The purpose of feedback isn’t to criticize the employee. It’s to provide insight and remind them of their strengths. Let them know how to complement those strengths with new skills. Always conclude by noting something about their conduct or performance that they excelled at.
That doesn’t mean you should sugarcoat it hoping to make them feel better. It will only confuse them.
- On the one hand, they may think you don’t take it seriously.
- On the other, they may be distrustful of your intentions.
That’s why it’s crucial to be clear and specific about exactly what you expect them to improve without being judgmental. Good feedback means providing insight.
Frame your feedback as a learning opportunity. Everyone has experienced the feeling of failure many times in their career. So, they are not alone. The important thing is to understand how to deal with setbacks and to use them as an opportunity to improve.
It’s difficult to know how people might react to feedback. Many people will apply it and grow, but some may ignore it. But if you create a culture that promotes learning, your team members will be more likely to welcome effective feedback as a positive experience.
3. Good Feedback Is Constructive (Not Critical)
Begin by asking the employee how they feel they’re doing, especially surrounding the particular event or project. Use that answer to get a sense of whether they are open to further discussion. It’s possible the team member already knows what needs improvement and will welcome suggestions.
Bear in mind that you may not always be the right person to talk to. An immediate supervisor, or someone the employee has a good working relationship with, might be a better choice.
There is a world of difference between telling someone they aren’t a good salesperson and advising them they aren’t hitting their targets.
So, one of the essential characteristics of good feedback is focusing on performance and how the team member can take steps to improve it.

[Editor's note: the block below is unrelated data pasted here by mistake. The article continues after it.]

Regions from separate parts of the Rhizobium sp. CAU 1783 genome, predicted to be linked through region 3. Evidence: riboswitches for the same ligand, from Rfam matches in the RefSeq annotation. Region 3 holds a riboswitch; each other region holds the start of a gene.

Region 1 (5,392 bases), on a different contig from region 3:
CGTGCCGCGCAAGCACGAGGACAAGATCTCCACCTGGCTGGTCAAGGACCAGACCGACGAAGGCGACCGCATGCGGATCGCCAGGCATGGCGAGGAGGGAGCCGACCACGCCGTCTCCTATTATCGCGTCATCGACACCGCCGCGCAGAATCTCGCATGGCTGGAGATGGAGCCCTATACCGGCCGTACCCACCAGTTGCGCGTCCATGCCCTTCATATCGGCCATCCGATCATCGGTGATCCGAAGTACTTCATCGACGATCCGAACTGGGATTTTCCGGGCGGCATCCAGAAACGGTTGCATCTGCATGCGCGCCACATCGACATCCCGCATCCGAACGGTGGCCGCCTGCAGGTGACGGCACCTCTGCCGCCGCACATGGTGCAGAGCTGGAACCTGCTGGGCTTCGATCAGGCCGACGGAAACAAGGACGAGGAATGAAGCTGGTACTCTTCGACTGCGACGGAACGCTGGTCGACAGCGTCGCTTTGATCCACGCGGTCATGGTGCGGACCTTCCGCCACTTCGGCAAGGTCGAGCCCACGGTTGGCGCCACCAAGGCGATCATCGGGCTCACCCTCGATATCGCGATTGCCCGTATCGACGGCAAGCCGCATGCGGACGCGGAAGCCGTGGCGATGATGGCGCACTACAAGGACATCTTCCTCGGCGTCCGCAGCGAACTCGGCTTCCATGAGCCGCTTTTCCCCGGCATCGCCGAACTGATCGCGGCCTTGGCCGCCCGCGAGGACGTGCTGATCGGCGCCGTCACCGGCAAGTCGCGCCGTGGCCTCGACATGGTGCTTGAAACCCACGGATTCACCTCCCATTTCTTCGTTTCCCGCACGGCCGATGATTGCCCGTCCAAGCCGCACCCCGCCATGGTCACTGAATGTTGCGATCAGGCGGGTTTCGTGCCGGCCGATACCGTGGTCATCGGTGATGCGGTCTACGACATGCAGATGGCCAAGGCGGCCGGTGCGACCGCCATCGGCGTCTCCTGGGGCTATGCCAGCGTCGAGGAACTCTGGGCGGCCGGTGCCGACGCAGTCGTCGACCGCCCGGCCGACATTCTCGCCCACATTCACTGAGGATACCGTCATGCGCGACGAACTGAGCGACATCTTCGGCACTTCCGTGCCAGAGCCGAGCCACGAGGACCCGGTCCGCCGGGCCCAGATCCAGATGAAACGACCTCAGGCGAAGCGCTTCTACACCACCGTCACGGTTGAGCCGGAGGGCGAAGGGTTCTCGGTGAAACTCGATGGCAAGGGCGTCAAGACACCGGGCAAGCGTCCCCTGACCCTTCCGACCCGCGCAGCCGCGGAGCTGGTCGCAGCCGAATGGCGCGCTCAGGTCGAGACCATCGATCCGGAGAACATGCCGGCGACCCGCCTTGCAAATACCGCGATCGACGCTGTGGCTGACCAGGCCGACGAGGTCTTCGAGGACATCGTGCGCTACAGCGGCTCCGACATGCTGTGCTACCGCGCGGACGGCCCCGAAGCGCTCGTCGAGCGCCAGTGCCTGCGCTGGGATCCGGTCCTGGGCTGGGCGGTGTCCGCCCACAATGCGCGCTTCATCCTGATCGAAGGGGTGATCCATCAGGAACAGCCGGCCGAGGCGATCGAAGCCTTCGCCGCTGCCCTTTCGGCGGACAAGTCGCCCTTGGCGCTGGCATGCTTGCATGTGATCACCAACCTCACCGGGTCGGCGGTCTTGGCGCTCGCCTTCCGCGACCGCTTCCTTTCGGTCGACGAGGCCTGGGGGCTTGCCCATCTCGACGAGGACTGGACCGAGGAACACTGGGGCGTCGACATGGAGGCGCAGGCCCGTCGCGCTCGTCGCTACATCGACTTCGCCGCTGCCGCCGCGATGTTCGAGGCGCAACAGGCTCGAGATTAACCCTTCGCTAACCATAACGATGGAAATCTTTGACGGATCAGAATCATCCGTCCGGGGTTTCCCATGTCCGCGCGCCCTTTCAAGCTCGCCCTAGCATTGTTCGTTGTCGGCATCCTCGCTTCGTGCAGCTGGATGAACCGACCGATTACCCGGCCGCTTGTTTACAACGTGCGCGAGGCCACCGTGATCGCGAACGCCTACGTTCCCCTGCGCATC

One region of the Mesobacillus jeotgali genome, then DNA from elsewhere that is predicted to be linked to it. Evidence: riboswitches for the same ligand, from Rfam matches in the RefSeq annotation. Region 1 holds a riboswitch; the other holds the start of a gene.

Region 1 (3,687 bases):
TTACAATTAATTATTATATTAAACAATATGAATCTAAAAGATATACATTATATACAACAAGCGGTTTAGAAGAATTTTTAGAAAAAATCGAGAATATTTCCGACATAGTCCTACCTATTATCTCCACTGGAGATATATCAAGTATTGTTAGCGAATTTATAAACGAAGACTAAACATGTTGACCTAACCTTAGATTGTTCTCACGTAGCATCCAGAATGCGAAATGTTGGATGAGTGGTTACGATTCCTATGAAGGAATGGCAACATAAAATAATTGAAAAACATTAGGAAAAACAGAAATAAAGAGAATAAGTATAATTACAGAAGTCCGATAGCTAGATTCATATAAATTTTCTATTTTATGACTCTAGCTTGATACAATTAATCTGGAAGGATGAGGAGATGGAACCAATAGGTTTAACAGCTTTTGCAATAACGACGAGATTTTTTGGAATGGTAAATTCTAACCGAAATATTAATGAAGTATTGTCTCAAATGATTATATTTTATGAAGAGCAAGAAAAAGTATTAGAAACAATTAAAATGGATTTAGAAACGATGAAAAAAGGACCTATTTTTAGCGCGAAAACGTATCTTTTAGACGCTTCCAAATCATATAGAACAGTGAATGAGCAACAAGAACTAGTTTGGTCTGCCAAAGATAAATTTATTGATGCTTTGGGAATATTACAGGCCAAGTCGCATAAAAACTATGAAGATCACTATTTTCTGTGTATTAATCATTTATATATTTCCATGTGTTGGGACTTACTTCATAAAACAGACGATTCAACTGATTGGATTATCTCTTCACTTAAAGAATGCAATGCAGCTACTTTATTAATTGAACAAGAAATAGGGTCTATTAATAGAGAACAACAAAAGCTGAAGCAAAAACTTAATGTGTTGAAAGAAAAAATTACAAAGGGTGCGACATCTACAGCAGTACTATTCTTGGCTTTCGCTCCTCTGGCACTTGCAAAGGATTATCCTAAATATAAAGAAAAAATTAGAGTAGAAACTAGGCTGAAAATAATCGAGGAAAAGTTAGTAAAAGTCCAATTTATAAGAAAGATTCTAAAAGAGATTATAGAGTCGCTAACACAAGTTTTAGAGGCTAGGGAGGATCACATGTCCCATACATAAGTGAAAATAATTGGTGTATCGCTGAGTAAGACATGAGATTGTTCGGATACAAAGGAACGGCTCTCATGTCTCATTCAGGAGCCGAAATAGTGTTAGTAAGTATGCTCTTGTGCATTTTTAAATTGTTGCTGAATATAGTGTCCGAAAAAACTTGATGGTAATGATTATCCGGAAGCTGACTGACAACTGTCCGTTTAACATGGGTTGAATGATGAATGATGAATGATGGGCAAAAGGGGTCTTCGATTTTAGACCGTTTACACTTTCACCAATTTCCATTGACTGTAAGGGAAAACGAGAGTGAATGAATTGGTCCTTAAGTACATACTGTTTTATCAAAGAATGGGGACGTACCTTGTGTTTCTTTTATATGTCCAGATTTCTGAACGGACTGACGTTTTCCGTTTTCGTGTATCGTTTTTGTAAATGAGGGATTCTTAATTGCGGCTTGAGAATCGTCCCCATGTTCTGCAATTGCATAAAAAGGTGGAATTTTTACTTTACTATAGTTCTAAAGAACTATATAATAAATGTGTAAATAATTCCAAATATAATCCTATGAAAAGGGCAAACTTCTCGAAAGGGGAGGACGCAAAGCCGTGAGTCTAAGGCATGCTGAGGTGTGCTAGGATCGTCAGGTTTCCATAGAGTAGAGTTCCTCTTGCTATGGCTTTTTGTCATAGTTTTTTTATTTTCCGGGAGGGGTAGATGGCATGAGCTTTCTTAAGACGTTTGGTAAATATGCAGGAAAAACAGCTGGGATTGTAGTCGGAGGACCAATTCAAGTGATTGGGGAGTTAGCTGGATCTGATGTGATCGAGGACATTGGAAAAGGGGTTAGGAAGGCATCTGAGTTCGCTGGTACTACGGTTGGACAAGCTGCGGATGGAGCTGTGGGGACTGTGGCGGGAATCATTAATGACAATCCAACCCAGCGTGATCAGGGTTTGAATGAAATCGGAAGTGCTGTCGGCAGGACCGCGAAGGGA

Focusing on the problem at hand and not assuming they are incompetent or malicious will allow you to get to the root and find a solution. Perhaps more importantly, you will have an employee who leaves the room with their self-esteem intact and who is motivated to succeed.
“Average players want to be left alone. Good players want to be coached. Great players want to be told the truth.”— Anton “Doc” Rivers, Head Coach, Philadelphia 76ers
4. Good Feedback Is Collaborative
Being part of a valued team requires collaboration and cooperation at all times. Employees have different perspectives, ideas, and experiences. After all, that’s why you hired them in the first place.
Failing to acknowledge the employee’s ideas may lead you to miss valuable information that could improve their performance.
So, before launching into your list of expectations, make sure you fully understand the situation as they see it.
Do they think they would benefit from training in a specific area?
Is something happening outside work that affects their ability to perform well?
Is there something happening in the market that explains a drop in sales?
Knowing these answers will help you find an effective solution together, such as overcoming a seemingly insurmountable problem or taking a different approach.